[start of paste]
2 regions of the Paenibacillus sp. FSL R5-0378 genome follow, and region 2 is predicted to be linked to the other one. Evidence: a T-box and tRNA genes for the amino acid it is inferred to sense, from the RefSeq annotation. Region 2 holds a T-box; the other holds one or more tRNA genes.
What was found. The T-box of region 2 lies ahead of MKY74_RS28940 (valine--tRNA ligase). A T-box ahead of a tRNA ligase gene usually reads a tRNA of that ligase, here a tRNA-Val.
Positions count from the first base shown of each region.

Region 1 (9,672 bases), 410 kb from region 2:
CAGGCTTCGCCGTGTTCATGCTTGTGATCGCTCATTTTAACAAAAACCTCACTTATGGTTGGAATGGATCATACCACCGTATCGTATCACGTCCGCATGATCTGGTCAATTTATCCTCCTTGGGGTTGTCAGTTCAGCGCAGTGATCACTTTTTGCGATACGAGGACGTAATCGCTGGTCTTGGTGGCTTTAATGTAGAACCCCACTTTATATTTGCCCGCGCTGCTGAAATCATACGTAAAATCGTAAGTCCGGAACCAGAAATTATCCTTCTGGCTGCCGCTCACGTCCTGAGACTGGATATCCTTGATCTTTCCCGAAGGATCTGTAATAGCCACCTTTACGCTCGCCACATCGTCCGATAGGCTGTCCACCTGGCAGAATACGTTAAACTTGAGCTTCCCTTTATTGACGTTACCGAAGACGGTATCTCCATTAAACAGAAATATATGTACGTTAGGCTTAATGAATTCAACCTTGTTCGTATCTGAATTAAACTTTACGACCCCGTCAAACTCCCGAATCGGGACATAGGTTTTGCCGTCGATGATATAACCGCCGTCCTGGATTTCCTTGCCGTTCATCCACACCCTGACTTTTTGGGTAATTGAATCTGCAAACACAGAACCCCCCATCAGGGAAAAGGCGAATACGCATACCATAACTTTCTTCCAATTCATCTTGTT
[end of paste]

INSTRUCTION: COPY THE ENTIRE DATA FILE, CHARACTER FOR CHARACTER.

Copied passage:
2 regions of the Paenibacillus sp. FSL R5-0378 genome follow, and region 2 is predicted to be linked to the other one. Evidence: a T-box and tRNA genes for the amino acid it is inferred to sense, from the RefSeq annotation. Region 2 holds a T-box; the other holds one or more tRNA genes.
What was found. The T-box of region 2 lies ahead of MKY74_RS28940 (valine--tRNA ligase). A T-box ahead of a tRNA ligase gene usually reads a tRNA of that ligase, here a tRNA-Val.
Positions count from the first base shown of each region.

Region 1 (9,672 bases), 410 kb from region 2:
CAGGCTTCGCCGTGTTCATGCTTGTGATCGCTCATTTTAACAAAAACCTCACTTATGGTTGGAATGGATCATACCACCGTATCGTATCACGTCCGCATGATCTGGTCAATTTATCCTCCTTGGGGTTGTCAGTTCAGCGCAGTGATCACTTTTTGCGATACGAGGACGTAATCGCTGGTCTTGGTGGCTTTAATGTAGAACCCCACTTTATATTTGCCCGCGCTGCTGAAATCATACGTAAAATCGTAAGTCCGGAACCAGAAATTATCCTTCTGGCTGCCGCTCACGTCCTGAGACTGGATATCCTTGATCTTTCCCGAAGGATCTGTAATAGCCACCTTTACGCTCGCCACATCGTCCGATAGGCTGTCCACCTGGCAGAATACGTTAAACTTGAGCTTCCCTTTATTGACGTTACCGAAGACGGTATCTCCATTAAACAGAAATATATGTACGTTAGGCTTAATGAATTCAACCTTGTTCGTATCTGAATTAAACTTTACGACCCCGTCAAACTCCCGAATCGGGACATAGGTTTTGCCGTCGATGATATAACCGCCGTCCTGGATTTCCTTGCCGTTCATCCACACCCTGACTTTTTGGGTAATTGAATCTGCAAACACAGAACCCCCCATCAGGGAAAAGGCGAATACGCATACCATAACTTTCTTCCAATTCATCTTGTT